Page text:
If you are newly pregnant or thinking of conceiving, expect to have a planned schedule of prenatal visits and lab tests during your prenatal care. Make sure you keep all your appointments and follow your OB provider's coordinated care plan until your baby is born. Close medical attention during your pregnancy improves the chance you and your baby will have the best possible outcome.
Your Initial Prenatal Visit
OB specialists follow practice guidelines for comprehensive prenatal care recommended by healthcare groups. The initial prenatal intake visit sets the stage for a series of doctor's or midwife's mother and baby assessments, prenatal testing, and opportunities for you to learn and ask questions.
The Intake History
Your prenatal care enrollment visit begins with a complete review and documentation of your history to begin a full baseline perspective on the status of your health and pregnancy. This includes the following:
- Initiation of your prenatal record that will be added to at each follow-up prenatal visit and will follow you to labor and delivery
- Confirmation of your pregnancy with urine and/or blood pregnancy testing, if not yet done
- Calculation of the gestational age of your pregnancy from the date of your last menstrual period and estimation of your due date
- A complete review of your past medical history including:
- Gynecologic, obstetric, and surgical, and any history of infectious diseases
- Any personal or family history of chronic diseases such as high blood pressure or heart disease, or psychological problems
- Your immunization history such against german measles (Rubella) or chicken pox (Varicella)
- Use of any medications or recreational substances such as tobacco, caffeine, and alcohol, or illicit drugs
- Work, social, and lifestyle history, including your diet and physical activities
The Initial Physical Exam
You will have a complete baseline physical exam including:
- Your weight, height, blood pressure, and temperature
- Breast, abdomen, and pelvic exam, and the first sizing of your pregnant uterus
- A Pap smear and specimens from your cervix to check for sexually transmitted infections (STIs) such as gonorrhea and chlamydia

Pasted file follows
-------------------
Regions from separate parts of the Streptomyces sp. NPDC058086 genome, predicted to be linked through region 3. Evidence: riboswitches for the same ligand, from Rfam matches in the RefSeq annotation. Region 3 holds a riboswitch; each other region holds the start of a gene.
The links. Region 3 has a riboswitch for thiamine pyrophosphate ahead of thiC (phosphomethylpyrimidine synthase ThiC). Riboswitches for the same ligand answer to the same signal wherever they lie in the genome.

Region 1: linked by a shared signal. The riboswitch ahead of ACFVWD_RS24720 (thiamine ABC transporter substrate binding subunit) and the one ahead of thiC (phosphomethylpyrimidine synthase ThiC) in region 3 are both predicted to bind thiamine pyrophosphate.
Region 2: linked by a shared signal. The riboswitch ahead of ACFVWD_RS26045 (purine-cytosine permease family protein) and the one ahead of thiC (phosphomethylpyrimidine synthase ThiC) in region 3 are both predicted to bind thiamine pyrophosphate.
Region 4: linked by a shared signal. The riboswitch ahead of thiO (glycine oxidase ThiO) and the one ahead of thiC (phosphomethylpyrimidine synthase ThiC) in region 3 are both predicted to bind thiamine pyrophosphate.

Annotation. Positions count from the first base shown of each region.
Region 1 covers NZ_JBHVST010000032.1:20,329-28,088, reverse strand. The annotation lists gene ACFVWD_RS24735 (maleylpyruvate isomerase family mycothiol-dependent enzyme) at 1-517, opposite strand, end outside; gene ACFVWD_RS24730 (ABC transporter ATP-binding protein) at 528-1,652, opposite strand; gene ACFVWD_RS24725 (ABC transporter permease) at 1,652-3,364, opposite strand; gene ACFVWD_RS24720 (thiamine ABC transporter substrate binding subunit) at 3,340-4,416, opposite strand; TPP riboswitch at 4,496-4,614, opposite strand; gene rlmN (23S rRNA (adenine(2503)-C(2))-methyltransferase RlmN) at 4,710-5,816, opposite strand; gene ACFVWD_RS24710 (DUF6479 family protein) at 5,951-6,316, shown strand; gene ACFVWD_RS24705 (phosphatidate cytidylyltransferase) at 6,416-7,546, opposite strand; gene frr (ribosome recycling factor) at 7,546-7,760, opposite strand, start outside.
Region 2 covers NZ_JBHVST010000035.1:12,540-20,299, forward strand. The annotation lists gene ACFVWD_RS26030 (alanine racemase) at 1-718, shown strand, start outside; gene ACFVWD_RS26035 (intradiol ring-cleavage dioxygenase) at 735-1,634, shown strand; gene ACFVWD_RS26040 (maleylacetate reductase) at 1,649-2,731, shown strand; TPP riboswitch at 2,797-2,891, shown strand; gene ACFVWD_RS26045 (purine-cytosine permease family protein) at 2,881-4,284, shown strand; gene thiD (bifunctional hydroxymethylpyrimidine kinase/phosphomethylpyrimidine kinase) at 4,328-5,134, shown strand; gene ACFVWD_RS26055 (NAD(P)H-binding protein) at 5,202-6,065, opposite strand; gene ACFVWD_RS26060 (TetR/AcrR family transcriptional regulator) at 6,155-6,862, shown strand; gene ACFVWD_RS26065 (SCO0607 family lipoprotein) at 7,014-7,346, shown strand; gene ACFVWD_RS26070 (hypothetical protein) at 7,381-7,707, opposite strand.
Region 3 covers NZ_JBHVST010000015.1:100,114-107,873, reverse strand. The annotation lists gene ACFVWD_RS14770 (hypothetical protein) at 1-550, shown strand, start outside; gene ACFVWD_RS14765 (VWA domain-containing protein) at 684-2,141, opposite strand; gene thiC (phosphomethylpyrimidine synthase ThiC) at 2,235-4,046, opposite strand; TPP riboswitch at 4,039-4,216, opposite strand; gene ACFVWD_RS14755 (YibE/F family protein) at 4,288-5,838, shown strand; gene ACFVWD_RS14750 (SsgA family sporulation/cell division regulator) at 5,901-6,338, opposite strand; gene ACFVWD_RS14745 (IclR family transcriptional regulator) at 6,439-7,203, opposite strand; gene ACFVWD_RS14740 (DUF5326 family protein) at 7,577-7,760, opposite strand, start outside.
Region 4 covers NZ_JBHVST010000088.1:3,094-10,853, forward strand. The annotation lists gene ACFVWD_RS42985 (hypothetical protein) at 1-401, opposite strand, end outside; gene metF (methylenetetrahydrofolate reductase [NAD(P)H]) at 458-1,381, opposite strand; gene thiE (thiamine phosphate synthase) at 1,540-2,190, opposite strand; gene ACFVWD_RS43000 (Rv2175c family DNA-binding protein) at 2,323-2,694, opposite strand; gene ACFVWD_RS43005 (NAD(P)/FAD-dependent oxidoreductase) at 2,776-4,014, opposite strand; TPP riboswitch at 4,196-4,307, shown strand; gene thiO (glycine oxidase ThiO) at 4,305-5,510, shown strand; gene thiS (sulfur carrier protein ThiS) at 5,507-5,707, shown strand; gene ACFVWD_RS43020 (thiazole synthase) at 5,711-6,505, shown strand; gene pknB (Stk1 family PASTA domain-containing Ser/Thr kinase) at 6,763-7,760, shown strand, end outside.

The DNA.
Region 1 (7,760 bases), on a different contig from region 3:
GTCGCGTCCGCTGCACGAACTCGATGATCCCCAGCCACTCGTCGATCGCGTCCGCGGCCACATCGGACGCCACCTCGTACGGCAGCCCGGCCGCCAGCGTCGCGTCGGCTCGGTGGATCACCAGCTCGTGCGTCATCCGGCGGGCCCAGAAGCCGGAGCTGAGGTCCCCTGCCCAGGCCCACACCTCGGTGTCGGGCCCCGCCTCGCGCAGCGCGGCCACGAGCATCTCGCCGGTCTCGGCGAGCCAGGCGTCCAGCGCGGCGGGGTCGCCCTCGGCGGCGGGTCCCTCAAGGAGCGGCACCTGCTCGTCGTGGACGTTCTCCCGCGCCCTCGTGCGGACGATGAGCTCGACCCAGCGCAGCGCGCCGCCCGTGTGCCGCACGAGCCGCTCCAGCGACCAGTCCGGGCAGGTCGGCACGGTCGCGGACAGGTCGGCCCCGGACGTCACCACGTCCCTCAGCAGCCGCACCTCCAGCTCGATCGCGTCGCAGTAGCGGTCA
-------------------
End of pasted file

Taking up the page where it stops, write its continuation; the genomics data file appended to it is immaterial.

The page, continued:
Initial Assessment and Care Plan
Based on your history and your initial exam your pregnancy doctor or midwife will:
- Have a good initial assessment of your current overall health and pregnancy status, and any potential risks for you and your baby including the effect of your age.
- Be able to designate whether at this point you have a low risk or high risk pregnancy
- Initiate prenatal teaching, which includes how to reduce risks for you and the baby, such as:
- Quitting smoking, caffeine, alcohol, and drugs
- Healthy nutrition, recommended pregnancy weight gain, and exercise during pregnancy, including yoga and other lifestyle tips
- Getting appropriate recommended immunizations
- Food, toxins, and infections you should avoid, such as mercury in fish, toxoplasmosis, and listeria
- Refer you to other physician specialists, such as a high-risk OB doctor
- Refer you to support medical services, such as a nutritionist or a diabetic teaching nurse if you have diabetes or you are at risk
- Have you talk to a social worker or a financial counselor so you can sign up for Medicaid or other maternal health insurance or get help to find maternity grants or other support, if needed
- Give you prescriptions for prenatal vitamins, iron, and folic acid to decrease the risk for neural tube defects, as well as any other relevant medicines
- Answer your questions (don't hesitate to ask), on such topics as the normal development of your baby, the safety of sex and other activities in pregnancy, and the schedule of your follow-up prenatal visits and lab tests
Initial Screening Lab Tests
Intake prenatal lab testing includes:
- Blood count to check for anemia,
- Blood typing and Rh factor
- Blood group antibodies
- Blood glucose level
- Blood screening tests for Rubella, Hepatitis B, and syphilis
- HIV screen if needed
- An ultrasound to date your pregnancy or check on the health of your fetus if needed
Follow-up Prenatal Visits
During each follow-up prenatal visits, your OB specialist will check to make sure you and your baby are doing well. He or his support staff will do the following:
- Take an interim history and ask you about any changes or problems since your last visit
- Measure your blood pressure and weight and, starting around 10 to 12 weeks of pregnancy, check the fetal heart rate
- Examine and measure your belly to assess the growth of your baby
- Before your uterus grows out of your pelvis at about 13 to 14 weeks and can be felt in your belly, you will have a pelvic exam at each visit to check your uterine size and growth of your baby
- Check your urine in the office for sugar, protein, ketones, and signs of infection and send it to the lab for further analysis if needed - protein in your urine can be caused by high blood pressure or associated preeclampsia
- A review of:
- Managing the normal symptoms of pregnancy, such as breast tenderness and first trimester morning sickness